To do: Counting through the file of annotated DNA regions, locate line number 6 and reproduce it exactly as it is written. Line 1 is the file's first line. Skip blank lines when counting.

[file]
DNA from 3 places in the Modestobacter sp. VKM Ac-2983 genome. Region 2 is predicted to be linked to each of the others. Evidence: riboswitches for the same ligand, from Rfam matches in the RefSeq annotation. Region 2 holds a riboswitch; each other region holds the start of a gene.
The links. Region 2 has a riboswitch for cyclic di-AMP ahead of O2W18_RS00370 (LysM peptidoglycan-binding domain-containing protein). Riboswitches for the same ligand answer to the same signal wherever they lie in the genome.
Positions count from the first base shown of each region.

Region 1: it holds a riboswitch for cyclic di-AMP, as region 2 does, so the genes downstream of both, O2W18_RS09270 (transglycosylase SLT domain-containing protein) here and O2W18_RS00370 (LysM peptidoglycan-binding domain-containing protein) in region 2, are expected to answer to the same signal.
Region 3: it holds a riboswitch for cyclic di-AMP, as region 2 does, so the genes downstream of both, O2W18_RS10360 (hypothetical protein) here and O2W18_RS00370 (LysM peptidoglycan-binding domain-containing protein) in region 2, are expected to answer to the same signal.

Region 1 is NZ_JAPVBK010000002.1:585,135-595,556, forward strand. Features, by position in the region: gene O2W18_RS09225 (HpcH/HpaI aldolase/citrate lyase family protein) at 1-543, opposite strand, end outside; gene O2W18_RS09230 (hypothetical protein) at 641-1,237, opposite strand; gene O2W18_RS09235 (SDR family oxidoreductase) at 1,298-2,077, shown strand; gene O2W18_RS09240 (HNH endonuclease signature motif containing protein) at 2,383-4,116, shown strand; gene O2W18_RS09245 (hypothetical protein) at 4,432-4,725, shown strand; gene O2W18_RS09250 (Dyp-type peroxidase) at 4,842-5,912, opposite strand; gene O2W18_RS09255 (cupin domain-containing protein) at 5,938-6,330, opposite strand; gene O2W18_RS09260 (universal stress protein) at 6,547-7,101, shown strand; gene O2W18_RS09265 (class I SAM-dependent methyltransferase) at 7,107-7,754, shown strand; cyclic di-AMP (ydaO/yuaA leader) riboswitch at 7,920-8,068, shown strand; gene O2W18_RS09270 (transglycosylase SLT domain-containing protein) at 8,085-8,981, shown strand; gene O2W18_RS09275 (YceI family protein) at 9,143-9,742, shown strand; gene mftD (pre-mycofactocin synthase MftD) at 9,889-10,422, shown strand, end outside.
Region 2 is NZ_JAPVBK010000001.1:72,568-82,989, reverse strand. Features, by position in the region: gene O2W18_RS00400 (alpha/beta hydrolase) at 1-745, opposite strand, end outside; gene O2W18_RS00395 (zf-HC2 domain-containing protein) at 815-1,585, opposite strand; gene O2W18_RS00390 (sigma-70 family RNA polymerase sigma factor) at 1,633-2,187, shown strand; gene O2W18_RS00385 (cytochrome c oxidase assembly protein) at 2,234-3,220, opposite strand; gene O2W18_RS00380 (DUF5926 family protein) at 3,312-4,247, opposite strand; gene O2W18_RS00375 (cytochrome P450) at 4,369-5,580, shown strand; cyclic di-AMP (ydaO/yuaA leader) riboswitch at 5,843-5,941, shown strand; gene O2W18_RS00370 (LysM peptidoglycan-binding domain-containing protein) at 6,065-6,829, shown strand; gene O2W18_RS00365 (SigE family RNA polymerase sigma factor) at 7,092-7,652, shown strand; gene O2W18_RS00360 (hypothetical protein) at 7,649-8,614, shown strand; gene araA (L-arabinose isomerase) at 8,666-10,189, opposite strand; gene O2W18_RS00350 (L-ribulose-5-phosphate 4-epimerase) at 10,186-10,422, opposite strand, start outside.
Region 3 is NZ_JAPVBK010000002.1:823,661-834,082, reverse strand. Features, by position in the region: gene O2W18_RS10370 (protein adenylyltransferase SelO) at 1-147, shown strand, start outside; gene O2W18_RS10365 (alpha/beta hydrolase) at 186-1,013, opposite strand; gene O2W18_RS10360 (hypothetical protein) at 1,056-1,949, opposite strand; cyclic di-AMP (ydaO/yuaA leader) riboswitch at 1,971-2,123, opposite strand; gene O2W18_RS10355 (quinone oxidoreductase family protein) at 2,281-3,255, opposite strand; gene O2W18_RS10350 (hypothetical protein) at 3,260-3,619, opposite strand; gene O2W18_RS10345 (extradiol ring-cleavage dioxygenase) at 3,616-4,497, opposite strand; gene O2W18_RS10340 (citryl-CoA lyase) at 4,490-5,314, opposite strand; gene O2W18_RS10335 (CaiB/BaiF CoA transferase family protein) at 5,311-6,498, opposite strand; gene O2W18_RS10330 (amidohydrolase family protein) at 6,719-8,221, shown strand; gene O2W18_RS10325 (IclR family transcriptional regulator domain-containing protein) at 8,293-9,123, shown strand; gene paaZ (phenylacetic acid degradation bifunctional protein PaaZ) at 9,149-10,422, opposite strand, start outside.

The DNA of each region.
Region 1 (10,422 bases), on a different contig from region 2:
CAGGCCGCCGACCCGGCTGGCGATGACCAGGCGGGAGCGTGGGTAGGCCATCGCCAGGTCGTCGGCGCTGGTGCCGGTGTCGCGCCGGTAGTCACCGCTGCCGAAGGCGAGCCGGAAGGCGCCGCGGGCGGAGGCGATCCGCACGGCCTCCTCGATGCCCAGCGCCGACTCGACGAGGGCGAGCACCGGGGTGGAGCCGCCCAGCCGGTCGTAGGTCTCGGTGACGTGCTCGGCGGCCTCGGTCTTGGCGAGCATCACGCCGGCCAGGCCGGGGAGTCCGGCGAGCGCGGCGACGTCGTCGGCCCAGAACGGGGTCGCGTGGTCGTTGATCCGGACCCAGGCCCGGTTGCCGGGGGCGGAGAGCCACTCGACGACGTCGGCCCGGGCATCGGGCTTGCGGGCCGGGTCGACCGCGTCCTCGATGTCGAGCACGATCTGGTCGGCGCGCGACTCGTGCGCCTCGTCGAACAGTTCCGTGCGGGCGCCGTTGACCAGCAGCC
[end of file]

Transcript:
Region 1 is NZ_JAPVBK010000002.1:585,135-595,556, forward strand. Features, by position in the region: gene O2W18_RS09225 (HpcH/HpaI aldolase/citrate lyase family protein) at 1-543, opposite strand, end outside; gene O2W18_RS09230 (hypothetical protein) at 641-1,237, opposite strand; gene O2W18_RS09235 (SDR family oxidoreductase) at 1,298-2,077, shown strand; gene O2W18_RS09240 (HNH endonuclease signature motif containing protein) at 2,383-4,116, shown strand; gene O2W18_RS09245 (hypothetical protein) at 4,432-4,725, shown strand; gene O2W18_RS09250 (Dyp-type peroxidase) at 4,842-5,912, opposite strand; gene O2W18_RS09255 (cupin domain-containing protein) at 5,938-6,330, opposite strand; gene O2W18_RS09260 (universal stress protein) at 6,547-7,101, shown strand; gene O2W18_RS09265 (class I SAM-dependent methyltransferase) at 7,107-7,754, shown strand; cyclic di-AMP (ydaO/yuaA leader) riboswitch at 7,920-8,068, shown strand; gene O2W18_RS09270 (transglycosylase SLT domain-containing protein) at 8,085-8,981, shown strand; gene O2W18_RS09275 (YceI family protein) at 9,143-9,742, shown strand; gene mftD (pre-mycofactocin synthase MftD) at 9,889-10,422, shown strand, end outside.